These obstacles to Latino students’ pursuit of higher education combine to produce the statistically disproportionate achievement gap. To even the playing field for this demographic of American society, federal and local efforts must prioritize educational services and provide these students with necessary academic opportunities and support. The National Education Association highlights an array of important steps that schools can take to improve opportunities for their Latino student population, including offering early childhood screenings for medical and social services, targeting resources on closing the gap, and providing stronger academic and social offerings such as tutors, mentors, role models, and peer support networks. Other essential changes include accessible adult education courses complemented with teachers and curriculums that “understand and capitalize on students’ culture, abilities, resilience, and effort”.[9]


One community organization aiming to address the achievement gap is Latino U College Access (LUCA), a non-profit agency serving first generation Latino students in Westchester County, New York. Encompassing the principles of education, advocacy, and collaboration, Latino U guides high school scholars and their families through the complicated college process, matching high-potential, low-income students with college coaches that help them navigate complex application and financial aid requirements. With opportunities such as essay and FAFSA workshops and networking with corporate partners and volunteers, LUCA exposes these promising students to educational and internship opportunities they never dreamed possible.[10] Latino U is just one example of a growing network of community-based efforts to invest in the potential of Latino students; going forward, similar organizations as well as school and state programming will be imperative in the movement to make higher education more accessible for this demographic.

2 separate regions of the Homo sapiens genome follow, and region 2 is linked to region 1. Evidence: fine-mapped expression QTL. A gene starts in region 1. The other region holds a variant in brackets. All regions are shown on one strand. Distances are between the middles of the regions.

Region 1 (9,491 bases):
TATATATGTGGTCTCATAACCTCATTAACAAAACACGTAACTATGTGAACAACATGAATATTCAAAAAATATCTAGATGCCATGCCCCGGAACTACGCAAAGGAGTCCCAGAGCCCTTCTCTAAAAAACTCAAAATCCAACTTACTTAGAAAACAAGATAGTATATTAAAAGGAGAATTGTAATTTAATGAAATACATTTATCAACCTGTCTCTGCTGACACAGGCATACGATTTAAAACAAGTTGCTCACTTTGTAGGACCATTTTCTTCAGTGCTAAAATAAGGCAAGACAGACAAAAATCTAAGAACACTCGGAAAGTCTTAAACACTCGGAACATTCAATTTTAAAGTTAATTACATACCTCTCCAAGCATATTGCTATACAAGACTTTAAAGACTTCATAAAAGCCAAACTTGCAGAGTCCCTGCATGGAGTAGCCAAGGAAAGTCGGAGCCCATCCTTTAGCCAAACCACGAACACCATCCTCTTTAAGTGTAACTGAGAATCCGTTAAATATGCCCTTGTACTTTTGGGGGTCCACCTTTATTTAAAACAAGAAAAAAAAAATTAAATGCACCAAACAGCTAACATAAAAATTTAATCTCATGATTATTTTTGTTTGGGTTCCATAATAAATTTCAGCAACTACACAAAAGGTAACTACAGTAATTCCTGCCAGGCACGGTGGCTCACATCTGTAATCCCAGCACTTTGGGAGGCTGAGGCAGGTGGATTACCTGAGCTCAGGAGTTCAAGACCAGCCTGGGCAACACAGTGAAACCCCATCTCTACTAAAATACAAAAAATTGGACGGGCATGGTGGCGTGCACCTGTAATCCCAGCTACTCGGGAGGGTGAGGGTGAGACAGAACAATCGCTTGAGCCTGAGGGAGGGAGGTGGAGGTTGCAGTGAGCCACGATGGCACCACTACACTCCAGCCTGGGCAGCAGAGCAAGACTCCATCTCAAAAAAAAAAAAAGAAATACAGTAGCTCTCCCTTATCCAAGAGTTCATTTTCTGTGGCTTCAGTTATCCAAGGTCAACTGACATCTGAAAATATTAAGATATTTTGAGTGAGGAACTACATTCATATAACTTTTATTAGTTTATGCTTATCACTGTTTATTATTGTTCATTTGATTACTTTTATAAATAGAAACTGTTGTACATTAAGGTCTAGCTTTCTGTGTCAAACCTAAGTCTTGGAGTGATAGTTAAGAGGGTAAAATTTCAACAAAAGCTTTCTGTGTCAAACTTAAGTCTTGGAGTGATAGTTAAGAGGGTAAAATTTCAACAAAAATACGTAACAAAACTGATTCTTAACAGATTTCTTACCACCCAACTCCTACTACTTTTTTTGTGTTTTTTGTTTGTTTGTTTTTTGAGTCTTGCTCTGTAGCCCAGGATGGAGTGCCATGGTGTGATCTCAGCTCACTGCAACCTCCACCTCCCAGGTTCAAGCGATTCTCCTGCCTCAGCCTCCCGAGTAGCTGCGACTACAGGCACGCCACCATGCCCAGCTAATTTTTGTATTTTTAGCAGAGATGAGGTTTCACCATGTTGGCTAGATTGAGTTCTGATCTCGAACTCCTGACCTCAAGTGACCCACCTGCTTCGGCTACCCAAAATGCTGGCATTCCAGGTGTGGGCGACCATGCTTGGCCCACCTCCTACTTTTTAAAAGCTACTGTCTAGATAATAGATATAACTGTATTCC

Latino undergraduate enrollment has more than doubled in recent years, increasing from 22% to 37% between 2000 and 2015. Numerous institutions across the country have seen the development of new programs focused on broadening campus diversity such as the creation of Latino leadership programs, hiring more representative faculty, and expanding cultural programming.[11] However, there is still a long way to go until all Latino students receive the support they need to reach their educational potential. Policymakers should prioritize the creation and implementation of services that support Latino students, ensuring higher levels of college completion and educational achievement.



[1] Field, Kelly. “More Hispanics Are Going to College and Graduating, but Disparity Persists.” PBS, Public Broadcasting Service, 14 May 2018,

[2] Krogstad, Jens Manuel, and Richard Fry. “Fewer Hispanic Young Adults 'Disconnected' from School, Jobs.” Pew Research Center, Pew Research Center, 17 Aug. 2015,

[3] Field, “More Hispanics Are Going to College and Graduating, but Disparity Persists.”

[4] Davila, Silvia Alvarez de, and Cari Michaels . “Falling Behind: The Challenges Facing Latino Education in the U.S.” CEHD Vision 2020, Regents of the University of Minnesota, 28 Apr. 2016,

[5] Field, “More Hispanics Are Going to College and Graduating, but Disparity Persists.”

[6] Carnevale, Anthony P, and Megan L Fasules. “Latino Education and Economic Progress: Running Faster but Still Behind.” Executive Summary, Georgetown University Center on Education and the Workforce, 2017,

[7] Alvarez de Davila and Michaels, “Falling Behind: The Challenges Facing Latino Education in the U.S.”

[8] Field, “More Hispanics Are Going to College and Graduating, but Disparity Persists.”

[9] “Strategies for Closing the Achievement Gaps.” NEA, National Education Association ,

[10] “Latino U College Access.” Latino U College Access, 20 Sept. 2019,

[11]  Field, “More Hispanics Are Going to College and Graduating, but Disparity Persists.”